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German Chipmaker Infineon Admits Price Fixing
German computer chipmaker Infineon Technologies AG has agreed to plead guilty to price fixing and will pay a $160 million fine, the Justice Department announced Wednesday.
In a plea agreement filed in U.S. District Court in San Francisco, Infineon acknowledged conspiring with other companies to fix prices of widely used computer memory products between July 1999 and June 2002.
The victims included some of the world's largest computer companies --Dell, Hewlett-Packard, IBM and Gateway.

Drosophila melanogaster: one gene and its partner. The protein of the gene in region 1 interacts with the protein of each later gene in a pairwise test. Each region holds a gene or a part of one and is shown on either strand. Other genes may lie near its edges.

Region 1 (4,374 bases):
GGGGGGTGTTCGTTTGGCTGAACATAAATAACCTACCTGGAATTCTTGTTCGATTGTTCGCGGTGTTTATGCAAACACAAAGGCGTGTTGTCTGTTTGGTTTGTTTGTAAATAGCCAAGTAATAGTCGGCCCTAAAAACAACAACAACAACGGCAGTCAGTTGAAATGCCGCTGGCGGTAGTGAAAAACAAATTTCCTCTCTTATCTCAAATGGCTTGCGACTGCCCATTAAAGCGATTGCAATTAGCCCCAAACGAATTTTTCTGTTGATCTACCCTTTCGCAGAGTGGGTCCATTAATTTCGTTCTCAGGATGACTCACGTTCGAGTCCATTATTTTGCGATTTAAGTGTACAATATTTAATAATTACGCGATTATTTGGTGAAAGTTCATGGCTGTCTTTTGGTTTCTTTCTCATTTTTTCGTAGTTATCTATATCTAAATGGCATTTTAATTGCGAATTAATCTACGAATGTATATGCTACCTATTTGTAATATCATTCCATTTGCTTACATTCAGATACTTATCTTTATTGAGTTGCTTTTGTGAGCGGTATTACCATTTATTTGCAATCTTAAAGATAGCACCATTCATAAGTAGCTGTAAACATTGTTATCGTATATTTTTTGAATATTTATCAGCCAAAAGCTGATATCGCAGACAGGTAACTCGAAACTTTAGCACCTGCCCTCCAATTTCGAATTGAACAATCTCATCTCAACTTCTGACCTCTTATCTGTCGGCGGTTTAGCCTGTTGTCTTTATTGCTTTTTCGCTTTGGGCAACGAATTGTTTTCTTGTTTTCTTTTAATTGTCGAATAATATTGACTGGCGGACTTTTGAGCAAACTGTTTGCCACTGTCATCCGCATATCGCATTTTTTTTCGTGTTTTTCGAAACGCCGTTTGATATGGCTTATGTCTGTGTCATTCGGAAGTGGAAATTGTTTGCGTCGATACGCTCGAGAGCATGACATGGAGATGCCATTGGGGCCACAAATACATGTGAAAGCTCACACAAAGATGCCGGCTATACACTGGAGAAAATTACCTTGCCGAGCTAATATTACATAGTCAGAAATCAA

The fine is the third-largest imposed in a criminal case by the Justice Department's antitrust division. The 1999 breakup of a vitamin cartel led to a $500 million payment by Hoffmann-La Roche Ltd. and $225 million by BASF AG.
Infineon and other chipmakers produce ``dynamic random access memory'' products used in digital recorders, personal computers, printers, video recorders, mobile phones and many other electronics. The U.S. market for these products is about $5 billion a year.
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